An earnest beat engages a melody at the start of “Ancient Cosmic Truth,” the title track of Louis Siciliano’s all-new experimental EP, and though the rhythm of the instrumentation is pendulous, there comes a quiet urgency in the distant vocal element that pushes anyone within earshot to the very edge of their seats instantly. Siciliano weaves his melodies together into a harmony that is awe-inspiring and much more powerful a force than any I’ve heard this month, but as we soon discover in the three songs that join this one, Ancient Cosmic Truth is a record that flaunts its physicality while adhering to the black and white framework of a jazz genre that few – if any – of its peers have come close to embodying.
Siciliano follows up on the aesthetical angularities of the title cut with the slight gallop of “Bambara’s Symmetries,” a song that slowly evolves from a simple math equation into an epic anthem in a little under a minute. Were it not in a minimalistic format, this track would probably be a powerhouse nightclub tune that could get even the most dedicated of wallflowers onto the dancefloor in a moment, but it has a different identity here that is a bit more bohemian and emotional. “Bambara’s Symmetries” is a composition that you have to hear more than once to fully appreciate and understand, but to be fair, it’s also an awfully hard song to put down once you’ve listened to its sensuous harmonies for the very first time.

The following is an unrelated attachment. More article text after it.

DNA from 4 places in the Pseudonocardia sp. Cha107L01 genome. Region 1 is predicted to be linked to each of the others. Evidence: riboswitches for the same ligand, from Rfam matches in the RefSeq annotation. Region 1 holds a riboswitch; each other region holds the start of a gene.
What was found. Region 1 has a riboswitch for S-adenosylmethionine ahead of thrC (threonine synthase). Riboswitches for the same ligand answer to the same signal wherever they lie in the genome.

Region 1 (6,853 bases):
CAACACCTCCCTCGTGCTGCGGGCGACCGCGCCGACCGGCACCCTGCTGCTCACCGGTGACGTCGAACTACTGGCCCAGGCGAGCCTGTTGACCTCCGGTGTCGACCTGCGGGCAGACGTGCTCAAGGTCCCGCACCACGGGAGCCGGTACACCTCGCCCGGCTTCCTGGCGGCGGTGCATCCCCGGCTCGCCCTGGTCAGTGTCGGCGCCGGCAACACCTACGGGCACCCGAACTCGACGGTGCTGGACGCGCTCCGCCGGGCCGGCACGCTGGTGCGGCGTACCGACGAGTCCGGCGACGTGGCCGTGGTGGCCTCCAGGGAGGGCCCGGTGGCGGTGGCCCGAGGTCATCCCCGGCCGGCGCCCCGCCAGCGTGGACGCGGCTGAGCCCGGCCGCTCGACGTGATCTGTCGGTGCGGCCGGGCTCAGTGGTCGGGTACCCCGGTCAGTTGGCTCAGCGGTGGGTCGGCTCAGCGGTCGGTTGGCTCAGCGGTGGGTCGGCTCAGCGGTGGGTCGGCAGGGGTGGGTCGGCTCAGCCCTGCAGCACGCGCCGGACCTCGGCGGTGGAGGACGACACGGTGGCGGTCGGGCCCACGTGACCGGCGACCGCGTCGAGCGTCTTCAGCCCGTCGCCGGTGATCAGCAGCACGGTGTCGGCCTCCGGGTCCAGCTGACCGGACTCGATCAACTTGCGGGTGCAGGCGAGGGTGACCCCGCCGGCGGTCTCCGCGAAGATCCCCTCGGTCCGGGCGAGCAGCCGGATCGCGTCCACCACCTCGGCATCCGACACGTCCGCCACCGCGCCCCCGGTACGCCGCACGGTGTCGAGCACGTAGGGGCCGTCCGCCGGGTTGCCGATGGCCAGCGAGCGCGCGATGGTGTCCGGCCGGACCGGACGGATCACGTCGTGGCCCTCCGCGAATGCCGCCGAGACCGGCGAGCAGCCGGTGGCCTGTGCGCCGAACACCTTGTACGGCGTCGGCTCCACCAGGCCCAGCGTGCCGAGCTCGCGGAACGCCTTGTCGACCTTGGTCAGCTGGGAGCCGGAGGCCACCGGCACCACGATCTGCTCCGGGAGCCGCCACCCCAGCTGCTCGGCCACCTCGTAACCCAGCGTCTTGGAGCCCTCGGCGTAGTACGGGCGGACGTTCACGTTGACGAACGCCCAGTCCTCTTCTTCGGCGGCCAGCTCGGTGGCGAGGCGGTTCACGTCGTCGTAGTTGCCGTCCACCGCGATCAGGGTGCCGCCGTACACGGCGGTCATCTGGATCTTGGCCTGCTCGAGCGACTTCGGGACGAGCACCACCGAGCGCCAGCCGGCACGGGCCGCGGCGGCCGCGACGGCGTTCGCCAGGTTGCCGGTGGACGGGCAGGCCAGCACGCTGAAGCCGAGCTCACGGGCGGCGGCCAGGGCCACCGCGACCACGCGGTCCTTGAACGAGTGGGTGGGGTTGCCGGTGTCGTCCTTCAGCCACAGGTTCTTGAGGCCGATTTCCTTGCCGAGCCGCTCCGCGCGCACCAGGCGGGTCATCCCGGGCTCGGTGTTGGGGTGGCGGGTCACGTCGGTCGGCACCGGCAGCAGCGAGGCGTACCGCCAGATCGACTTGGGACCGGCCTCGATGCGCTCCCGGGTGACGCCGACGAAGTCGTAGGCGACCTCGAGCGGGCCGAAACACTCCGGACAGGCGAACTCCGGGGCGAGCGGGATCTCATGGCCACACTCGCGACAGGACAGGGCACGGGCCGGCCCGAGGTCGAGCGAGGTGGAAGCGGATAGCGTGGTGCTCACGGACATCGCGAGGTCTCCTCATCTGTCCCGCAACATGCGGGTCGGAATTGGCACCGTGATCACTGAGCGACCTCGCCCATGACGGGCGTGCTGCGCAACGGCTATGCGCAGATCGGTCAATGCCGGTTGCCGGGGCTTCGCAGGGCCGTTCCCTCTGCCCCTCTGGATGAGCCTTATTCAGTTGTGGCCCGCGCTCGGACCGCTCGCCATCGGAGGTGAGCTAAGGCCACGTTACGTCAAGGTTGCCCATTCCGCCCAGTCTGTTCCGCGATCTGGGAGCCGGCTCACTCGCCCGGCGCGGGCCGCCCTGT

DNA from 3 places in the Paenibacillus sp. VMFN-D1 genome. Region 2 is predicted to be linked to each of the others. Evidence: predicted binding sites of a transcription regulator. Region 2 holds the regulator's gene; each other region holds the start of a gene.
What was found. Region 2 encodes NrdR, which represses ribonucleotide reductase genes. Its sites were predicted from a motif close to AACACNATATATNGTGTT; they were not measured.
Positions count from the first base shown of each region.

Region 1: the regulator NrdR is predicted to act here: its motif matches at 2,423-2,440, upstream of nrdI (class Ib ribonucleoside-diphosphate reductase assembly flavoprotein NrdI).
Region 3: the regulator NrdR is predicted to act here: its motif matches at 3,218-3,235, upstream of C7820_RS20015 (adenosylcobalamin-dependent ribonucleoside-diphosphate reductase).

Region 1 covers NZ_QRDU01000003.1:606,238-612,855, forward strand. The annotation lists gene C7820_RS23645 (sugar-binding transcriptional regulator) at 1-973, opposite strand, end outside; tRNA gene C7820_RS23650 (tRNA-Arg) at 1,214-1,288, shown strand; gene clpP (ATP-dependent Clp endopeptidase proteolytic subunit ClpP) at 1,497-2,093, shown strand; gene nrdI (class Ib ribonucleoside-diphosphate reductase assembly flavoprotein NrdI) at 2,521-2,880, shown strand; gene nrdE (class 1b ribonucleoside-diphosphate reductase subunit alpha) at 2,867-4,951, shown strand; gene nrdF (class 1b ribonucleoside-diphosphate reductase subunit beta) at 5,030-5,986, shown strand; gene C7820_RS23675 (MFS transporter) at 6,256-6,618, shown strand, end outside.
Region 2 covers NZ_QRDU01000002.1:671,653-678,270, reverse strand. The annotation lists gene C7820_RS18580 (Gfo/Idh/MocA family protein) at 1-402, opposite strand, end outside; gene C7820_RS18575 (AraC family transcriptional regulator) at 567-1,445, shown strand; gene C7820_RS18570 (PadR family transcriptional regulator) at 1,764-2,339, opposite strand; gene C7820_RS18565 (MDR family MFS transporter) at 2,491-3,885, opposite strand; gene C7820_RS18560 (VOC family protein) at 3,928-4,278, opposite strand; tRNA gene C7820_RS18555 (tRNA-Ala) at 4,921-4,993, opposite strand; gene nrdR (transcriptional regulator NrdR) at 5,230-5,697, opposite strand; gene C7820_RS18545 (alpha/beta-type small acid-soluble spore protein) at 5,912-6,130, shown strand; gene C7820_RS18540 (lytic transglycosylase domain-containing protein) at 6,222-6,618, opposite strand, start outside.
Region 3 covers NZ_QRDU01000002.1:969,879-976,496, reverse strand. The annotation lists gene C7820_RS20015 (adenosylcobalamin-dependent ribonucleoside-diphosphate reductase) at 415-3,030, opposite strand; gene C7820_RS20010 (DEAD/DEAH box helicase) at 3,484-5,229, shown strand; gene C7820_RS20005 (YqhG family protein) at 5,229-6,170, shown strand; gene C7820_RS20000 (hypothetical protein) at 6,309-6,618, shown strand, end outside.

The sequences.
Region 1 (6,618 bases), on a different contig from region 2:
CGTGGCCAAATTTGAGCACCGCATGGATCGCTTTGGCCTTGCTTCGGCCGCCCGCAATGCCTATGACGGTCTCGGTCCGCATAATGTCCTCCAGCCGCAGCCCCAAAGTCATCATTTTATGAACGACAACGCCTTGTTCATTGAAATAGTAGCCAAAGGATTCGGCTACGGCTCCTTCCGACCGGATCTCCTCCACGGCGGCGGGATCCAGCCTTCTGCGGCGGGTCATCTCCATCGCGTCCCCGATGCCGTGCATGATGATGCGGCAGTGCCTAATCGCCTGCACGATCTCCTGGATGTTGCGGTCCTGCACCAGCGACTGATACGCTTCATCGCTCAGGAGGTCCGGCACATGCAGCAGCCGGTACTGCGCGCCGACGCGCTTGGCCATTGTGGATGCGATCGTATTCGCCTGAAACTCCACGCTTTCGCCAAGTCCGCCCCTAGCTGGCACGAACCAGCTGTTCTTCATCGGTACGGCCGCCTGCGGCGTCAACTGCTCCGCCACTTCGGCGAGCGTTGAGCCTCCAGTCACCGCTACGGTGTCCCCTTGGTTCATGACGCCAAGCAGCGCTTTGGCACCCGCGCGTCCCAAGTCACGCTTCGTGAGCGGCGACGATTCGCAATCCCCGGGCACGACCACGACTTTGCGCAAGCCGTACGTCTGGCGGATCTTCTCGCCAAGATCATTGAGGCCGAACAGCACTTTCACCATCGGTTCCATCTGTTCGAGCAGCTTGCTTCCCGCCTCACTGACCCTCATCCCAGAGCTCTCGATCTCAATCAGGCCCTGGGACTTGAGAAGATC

“Translucent Dodecahedron” sonically steps into a worldly, almost anarchistic territory with a reticent rhythm as attractive as its melodic lashings are. Siciliano takes his time cutting through the peaceful stride of the string element with one smooth beat at a time, but he never creates a drag on the tempo – quite the contrary. In both this track and the potential fan favorite “The Secret of Mansa,” his direction of the grooves is incomparably on-point. There isn’t another artist that I’ve heard this season possessing the kind of melodic moxie that he has in spades, and there’s no question as to whether or not Ancient Cosmic Truth captures the essence of his artistry wholly and without restraint. This is a home run record in more ways than one, but it’s a must-listen for jazz and experimental music aficionados above all.
At a modest total running time, Ancient Cosmic Truth is a short and sweet introduction to Louis Siciliano’s music for those who have never heard his work before now and a celebration of his amazing sound for the fans who have supported him since day one. As 2023 comes into focus, it’s more than obvious that jazz is going to be molded by the independent wave of artists taking control of the underground right now, and I think that Siciliano is definitely at the forefront of his scene. A new full-length album will tell us more about who he wants to be in the next decade, but for now, listeners would do well to get their hands on a copy of Ancient Cosmic Truth as soon as possible.